The Community Security Trust, the body that monitors threats to U.K. Jews, said that events such as IAW, for instance, are a divisive force on campus. Eylon Aslan-Levy, an Oxford graduate in Philosophy, Politics & Economics, went further.
In theory, he said, pro-Palestinian campaigning could be perfectly civil. Anti-Zionism, however, was an “eliminationist ideology, with its contempt for the concerns and interests of Jews, [and] is the latest mutation of the ancient anti-Semitic virus."
In 2013, during a debate at Oxford, far-left politician George Galloway notoriously walked out of a panel with Aslan-Levy, telling him, “I don’t debate with Israelis.”
There have been claims that Jewish students often feel threatened and vulnerable on campus, but it has been hard to define the point at which pro-Palestine activity tips over into unacceptable behaviour.
“It's not clear-cut,” said one Jewish student active in university politics, who asked not to be identified. “IAW and BDS are not inherently anti-Semitic. I don't buy the whole ‘BDS is anti-Semitic because it singles out Israel’ line but the overlap is there.”
He said that most Jewish students at Oxford were not what he called “the right-wing, over-sensitive hasbara types,” using the Hebrew work for pro-Israel campaigning. Rather, he said the scene at the university was largely made up of liberal Zionists, with outspoken fringes on both the right and the left.
Others acknowledge that there is a problem on the fringes of left-wing politics, but warn that allegations of anti-Semitism are also manipulated by activists with a pro-Israel agenda.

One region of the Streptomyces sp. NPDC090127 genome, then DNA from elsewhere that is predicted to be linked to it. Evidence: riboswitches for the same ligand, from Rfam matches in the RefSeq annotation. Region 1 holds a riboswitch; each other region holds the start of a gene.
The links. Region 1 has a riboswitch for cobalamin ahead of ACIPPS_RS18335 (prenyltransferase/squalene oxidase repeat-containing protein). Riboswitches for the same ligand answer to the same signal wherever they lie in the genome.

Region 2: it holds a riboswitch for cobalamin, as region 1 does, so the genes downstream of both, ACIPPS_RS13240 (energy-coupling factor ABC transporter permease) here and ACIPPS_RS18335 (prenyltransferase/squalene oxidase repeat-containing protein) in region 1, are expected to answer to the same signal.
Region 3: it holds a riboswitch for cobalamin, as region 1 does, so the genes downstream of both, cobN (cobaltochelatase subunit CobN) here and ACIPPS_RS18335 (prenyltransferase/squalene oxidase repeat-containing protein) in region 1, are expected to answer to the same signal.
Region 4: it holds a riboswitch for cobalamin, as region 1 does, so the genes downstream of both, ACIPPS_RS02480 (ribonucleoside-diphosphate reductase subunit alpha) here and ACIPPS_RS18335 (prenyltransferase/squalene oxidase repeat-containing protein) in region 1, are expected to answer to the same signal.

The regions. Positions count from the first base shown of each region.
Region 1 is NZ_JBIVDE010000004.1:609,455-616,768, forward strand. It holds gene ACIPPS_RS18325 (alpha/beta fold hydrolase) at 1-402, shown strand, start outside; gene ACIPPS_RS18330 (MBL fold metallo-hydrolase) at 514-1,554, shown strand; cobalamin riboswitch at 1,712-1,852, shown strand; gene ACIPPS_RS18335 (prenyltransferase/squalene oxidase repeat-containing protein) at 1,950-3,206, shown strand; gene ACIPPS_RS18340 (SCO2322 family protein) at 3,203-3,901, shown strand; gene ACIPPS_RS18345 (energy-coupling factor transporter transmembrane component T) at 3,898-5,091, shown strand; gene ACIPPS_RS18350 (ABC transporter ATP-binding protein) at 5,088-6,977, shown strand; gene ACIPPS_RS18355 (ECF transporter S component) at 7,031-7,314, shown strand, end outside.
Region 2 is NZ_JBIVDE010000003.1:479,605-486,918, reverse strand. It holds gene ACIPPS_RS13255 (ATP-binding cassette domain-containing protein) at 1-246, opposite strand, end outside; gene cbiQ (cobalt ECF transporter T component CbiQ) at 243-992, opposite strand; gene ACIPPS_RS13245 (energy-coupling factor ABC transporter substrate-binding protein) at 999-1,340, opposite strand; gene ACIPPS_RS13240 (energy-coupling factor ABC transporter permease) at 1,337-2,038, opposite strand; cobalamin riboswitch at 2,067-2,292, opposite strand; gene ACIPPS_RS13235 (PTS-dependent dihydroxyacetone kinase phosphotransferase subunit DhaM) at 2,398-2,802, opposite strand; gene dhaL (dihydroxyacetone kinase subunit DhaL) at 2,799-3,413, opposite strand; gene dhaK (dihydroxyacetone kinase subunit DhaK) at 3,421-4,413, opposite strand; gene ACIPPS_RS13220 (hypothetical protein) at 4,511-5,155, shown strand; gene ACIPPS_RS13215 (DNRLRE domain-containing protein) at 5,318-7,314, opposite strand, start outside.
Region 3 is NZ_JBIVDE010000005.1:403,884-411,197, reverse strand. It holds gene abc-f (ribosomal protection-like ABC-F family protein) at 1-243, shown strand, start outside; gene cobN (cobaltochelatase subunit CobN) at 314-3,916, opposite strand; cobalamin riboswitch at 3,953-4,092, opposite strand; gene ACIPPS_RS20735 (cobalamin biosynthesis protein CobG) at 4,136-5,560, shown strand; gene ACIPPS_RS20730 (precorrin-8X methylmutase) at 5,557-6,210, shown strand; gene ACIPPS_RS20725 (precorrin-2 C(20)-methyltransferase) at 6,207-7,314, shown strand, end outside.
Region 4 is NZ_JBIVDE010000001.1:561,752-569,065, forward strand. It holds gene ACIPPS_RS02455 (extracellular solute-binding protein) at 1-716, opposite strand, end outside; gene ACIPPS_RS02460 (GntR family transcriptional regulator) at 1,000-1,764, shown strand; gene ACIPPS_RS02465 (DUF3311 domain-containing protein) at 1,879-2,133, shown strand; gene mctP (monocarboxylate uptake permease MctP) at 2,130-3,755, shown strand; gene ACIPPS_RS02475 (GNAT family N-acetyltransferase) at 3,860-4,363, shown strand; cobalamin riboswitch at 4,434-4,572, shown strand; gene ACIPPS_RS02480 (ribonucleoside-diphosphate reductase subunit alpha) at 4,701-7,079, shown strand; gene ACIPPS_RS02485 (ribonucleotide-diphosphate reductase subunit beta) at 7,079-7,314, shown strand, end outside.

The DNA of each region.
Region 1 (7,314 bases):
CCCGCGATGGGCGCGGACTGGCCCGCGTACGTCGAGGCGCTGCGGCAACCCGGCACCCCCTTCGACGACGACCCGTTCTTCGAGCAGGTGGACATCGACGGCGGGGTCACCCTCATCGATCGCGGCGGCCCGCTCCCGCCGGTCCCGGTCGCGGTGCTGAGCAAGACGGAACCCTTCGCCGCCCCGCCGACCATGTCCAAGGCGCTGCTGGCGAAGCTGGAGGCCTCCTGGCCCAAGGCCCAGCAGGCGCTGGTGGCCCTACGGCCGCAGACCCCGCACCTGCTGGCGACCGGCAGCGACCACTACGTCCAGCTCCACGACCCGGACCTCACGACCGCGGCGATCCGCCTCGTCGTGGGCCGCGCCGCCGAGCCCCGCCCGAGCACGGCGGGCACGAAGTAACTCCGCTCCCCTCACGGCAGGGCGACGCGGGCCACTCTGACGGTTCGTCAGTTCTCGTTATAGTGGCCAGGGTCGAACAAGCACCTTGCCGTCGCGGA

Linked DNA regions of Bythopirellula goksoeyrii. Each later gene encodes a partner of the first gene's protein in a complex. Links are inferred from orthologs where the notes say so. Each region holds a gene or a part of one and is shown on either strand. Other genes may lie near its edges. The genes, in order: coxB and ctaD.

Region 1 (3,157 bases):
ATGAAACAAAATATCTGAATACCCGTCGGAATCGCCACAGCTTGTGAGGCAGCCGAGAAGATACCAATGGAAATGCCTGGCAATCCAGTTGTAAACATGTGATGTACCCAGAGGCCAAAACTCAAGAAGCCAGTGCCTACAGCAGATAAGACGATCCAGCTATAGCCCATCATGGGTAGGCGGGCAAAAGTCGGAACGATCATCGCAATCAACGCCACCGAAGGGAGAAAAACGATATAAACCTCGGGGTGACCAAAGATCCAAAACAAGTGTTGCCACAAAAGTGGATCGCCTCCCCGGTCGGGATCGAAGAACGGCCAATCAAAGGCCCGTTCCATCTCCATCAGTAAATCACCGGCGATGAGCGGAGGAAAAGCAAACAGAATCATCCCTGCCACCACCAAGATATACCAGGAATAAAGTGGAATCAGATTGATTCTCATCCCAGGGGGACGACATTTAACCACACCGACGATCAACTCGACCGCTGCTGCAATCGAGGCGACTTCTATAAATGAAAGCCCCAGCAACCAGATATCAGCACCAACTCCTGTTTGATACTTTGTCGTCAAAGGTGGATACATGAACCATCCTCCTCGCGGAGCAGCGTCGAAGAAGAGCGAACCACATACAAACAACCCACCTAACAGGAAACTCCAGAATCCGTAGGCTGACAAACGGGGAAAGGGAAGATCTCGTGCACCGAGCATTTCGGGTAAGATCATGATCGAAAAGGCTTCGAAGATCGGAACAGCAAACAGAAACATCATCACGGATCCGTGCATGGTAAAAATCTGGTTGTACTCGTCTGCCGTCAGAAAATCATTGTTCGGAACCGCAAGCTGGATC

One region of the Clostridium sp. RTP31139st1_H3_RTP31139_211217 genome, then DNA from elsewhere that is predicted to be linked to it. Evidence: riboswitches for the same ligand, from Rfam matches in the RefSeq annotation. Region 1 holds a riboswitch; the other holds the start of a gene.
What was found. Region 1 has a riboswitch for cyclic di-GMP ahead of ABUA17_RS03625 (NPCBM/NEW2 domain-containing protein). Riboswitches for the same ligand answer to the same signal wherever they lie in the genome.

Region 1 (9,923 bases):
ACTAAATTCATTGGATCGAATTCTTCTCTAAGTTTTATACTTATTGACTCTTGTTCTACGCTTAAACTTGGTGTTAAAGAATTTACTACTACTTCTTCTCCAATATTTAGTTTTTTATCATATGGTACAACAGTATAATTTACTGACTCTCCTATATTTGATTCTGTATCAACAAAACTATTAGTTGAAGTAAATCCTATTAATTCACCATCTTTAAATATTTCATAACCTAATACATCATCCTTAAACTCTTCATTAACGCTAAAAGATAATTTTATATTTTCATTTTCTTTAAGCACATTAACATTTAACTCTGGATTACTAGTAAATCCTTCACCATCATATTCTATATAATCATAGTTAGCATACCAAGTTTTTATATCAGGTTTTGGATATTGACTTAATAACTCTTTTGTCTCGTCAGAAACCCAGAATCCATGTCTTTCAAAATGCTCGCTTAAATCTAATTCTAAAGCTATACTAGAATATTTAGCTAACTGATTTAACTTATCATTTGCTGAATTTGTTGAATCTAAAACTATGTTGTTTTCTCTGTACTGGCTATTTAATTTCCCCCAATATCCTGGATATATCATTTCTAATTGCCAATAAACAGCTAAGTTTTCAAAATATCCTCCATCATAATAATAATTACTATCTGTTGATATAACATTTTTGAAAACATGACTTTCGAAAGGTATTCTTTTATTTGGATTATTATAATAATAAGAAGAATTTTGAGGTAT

They argue that Jewish students should be able to deal with more robust arguments against the actions of the Israeli state and Zionism itself. Barnaby Raine, a third-year history and politics student at Oxford, who is also Jewish, is an outspoken advocate of Palestinian rights and self-declared anti-Zionist. As an example, he noted that some Jewish students find the mere display of Palestinian flags offensive.
“I have encountered quite a lot of anti-Semitism but never from within the student left,” Raine said. At a recent debate on BDS in London, a member of the audience called him a “kapo” for supporting a boycott of Israel, referring to the slang for a Jew who helped Nazis during the Holocaust.
“If the allegations are as reported then it’s concerning, but I am really active within Labour student politics and I’ve never encountered anti-Semitism.”
Others involved in pro-Palestinian activism are frank about the problem they face weeding out anti-Jewish prejudice and conspiracy theories.
“If campaigners are incapable of reasoned criticism towards Israel without making Jews feel intimidated, anxious, insecure and isolated then they are doing something seriously wrong,” said Gary Spedding, a veteran campaigner on Israel-Palestine.
Spedding, who was deported from Israel in 2014 and barred from entering for 10 years due to his pro-Palestine activism, said he was constantly harassed for attempting to introduce nuance into the debate.
“I'm frequently accused of taking Jewish money in order to be a ‘disruptive influence’ in the Palestine solidarity movement," he said. "A year or two ago someone thought I was Jewish and suggested I should have been put in an oven,” he said, adding, “I still get accused of being an anti-Semite at least three times a week.”
One issue the left struggles with, he said, was confronting anti-Semitism in its ranks. By admitting to any strain of anti-Jewish sentiment in the movement, they worry that pro-Israel groups would use this to dismiss the entire pro-Palestinian cause.
“It gets complicated because there are some instances where right-wing Israel advocacy organizations use anti-Semitism as a smear,” Spedding said. “But just because they do that doesn't mean we can sit back and say every accusation of anti-Semitism is just a Zionist ploy.”